The group discussed that an epidemiologic study in Uganda would require careful planning and establishment of the appropriate infrastructure.

Validation of the screening instruments would be necessary and the group discussed the possibility that assistance could be provided by experienced US researchers willing to engage in this project.

Such studies could provide valuable information on environmental factors such as prenatal and perinatal infections that are more common in Uganda and may be a more important risk factor for autism in Uganda.

The group discussed the importance of performing surveillance in Uganda where there is a lack of information and robust data on childhood disabilities and related pathology.

Registry-based working group

A review of activities relating to contacting participants for the IMFAR symposium and there was a discussion of providing support / fellowships for travel expenses. Opportunities to collaborate in an on-going registry-based study in Norway and Denmark were raised.

Services and records-based working group

There were no new activities.


The listserv continues to be updated and members will be notified about the link to the website.

Miscellaneous updates

Autism Speaks visits CDC

The group discussed the scope of the upcoming meeting between representatives of Autism Speaks and CDC and noted that key agenda items would include presenting an overview of CDC surveillance, research and awareness programs.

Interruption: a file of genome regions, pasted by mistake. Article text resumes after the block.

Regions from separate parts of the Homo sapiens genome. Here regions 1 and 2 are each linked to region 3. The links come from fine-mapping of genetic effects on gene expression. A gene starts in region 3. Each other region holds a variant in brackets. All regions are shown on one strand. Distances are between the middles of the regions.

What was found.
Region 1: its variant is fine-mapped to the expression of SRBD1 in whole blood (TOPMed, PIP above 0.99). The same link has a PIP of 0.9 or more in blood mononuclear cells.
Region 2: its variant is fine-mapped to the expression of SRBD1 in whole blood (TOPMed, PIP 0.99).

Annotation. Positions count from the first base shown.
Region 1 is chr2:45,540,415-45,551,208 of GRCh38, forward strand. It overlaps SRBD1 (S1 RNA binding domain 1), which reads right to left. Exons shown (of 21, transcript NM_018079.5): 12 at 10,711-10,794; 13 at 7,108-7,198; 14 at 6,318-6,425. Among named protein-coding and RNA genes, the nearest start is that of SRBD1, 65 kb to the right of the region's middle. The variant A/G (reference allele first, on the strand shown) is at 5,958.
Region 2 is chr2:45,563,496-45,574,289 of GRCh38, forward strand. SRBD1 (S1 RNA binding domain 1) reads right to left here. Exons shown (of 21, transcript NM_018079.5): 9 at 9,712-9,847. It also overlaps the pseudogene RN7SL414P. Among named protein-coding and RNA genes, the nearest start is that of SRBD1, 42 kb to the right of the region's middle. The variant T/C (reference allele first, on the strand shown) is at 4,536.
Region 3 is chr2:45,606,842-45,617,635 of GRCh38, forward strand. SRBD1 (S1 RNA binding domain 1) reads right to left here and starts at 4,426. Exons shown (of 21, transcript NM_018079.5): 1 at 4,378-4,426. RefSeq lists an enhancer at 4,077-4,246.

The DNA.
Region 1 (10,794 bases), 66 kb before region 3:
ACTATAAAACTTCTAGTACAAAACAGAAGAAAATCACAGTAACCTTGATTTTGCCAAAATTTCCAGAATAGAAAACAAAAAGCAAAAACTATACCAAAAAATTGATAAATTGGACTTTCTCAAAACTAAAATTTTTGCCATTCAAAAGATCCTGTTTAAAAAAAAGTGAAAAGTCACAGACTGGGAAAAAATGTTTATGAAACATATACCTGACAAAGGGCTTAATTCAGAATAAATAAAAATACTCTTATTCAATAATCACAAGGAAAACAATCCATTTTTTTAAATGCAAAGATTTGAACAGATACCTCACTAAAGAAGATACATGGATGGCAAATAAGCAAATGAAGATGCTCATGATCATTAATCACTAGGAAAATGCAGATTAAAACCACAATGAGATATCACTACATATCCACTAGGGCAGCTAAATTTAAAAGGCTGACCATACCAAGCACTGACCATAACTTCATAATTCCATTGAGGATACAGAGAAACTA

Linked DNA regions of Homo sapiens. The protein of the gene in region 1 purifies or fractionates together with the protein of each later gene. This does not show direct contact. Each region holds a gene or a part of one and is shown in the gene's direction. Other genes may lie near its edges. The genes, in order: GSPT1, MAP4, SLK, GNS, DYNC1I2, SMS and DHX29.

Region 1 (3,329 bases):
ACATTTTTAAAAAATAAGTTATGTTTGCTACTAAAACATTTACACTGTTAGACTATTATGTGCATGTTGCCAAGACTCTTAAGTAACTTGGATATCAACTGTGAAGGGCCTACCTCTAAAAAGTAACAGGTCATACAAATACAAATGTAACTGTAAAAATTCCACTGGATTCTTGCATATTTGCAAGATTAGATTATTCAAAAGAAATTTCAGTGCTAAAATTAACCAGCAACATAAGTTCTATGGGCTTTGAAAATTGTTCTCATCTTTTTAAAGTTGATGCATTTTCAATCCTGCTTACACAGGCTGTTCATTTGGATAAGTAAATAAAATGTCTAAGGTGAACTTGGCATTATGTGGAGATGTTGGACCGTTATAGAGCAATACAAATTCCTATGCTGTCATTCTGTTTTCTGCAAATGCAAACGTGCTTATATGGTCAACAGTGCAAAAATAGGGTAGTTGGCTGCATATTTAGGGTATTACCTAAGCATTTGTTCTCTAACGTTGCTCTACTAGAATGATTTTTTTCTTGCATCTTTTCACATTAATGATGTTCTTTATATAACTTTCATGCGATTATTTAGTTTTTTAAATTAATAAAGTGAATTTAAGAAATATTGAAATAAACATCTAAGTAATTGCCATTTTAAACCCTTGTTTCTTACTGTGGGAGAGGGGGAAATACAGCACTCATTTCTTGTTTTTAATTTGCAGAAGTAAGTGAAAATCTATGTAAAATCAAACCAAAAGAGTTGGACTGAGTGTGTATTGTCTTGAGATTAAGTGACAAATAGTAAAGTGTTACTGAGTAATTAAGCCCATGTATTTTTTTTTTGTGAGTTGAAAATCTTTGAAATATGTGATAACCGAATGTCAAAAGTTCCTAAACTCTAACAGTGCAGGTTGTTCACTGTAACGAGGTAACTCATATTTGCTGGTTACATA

IMFAR program and symposium

Formal epidemiology symposium
Developing countries working group

The proposed symposium had been accepted by the IMFAR organizing committee. The key participants need to sent speficis related to the symposium followed by a more general announcement about IMFAR.

Development of Autism Speaks sponsorship of travel fellowships for international guests
There was a discussion about travel fellowships and development of a formal mechanism by Autism Speaks to allocate these awards.

Pre-IMFAR workshop

The draft agenda will be reviewed on the January 2007 call.

Conference call
Autism Speaks / CDC Epidemiology Subcommittee
November 2006

Minutes from October 2006 were approved.

Updates from the working groups

Developing countries working group

The INCLEN research team recently held a three day workshop in India to discuss the first phase of the project, bringing in participants from Uganda and China. Minutes from that meeting will be shared with the epidemiology subcommittee.

It was noted that the opportunity to study autism in a large cohort in China might exist. More details will be obtained.

Registry-based working group

No new activities to report.

Services and records-based working group

No new activities to report.


The website is being finalized and the launch is imminent. Notice has been sent to the Listserv members.

Misc. Updates


An initial contact with a healthcare professional had been followed up by a representative of the epidemiology subcommittee and a dialogue opened. The group discussed opportunities for an epidemiologic study that could be generated through this connection. The group was reminded of an earlier discussion on opportunities to investigate any potential link between HIV and autism in developing countries.

India and the ADI

The group discussed that a language / translation barrier to autism research exists in India. The ADI-R, one of the main research instruments for autism is validated in English and Spanish only. Whilst India has a large English speaking population for which the existing ADI-R can door-to-door survey in the five Indian provinces.

The INCLEN network has developed a proposal which Autism Speaks and other groups have funded. The proposed project will consist of two phases: the first will develop and pilot test screening tools; the second will take the tools that they’ve developed and use them to conduct a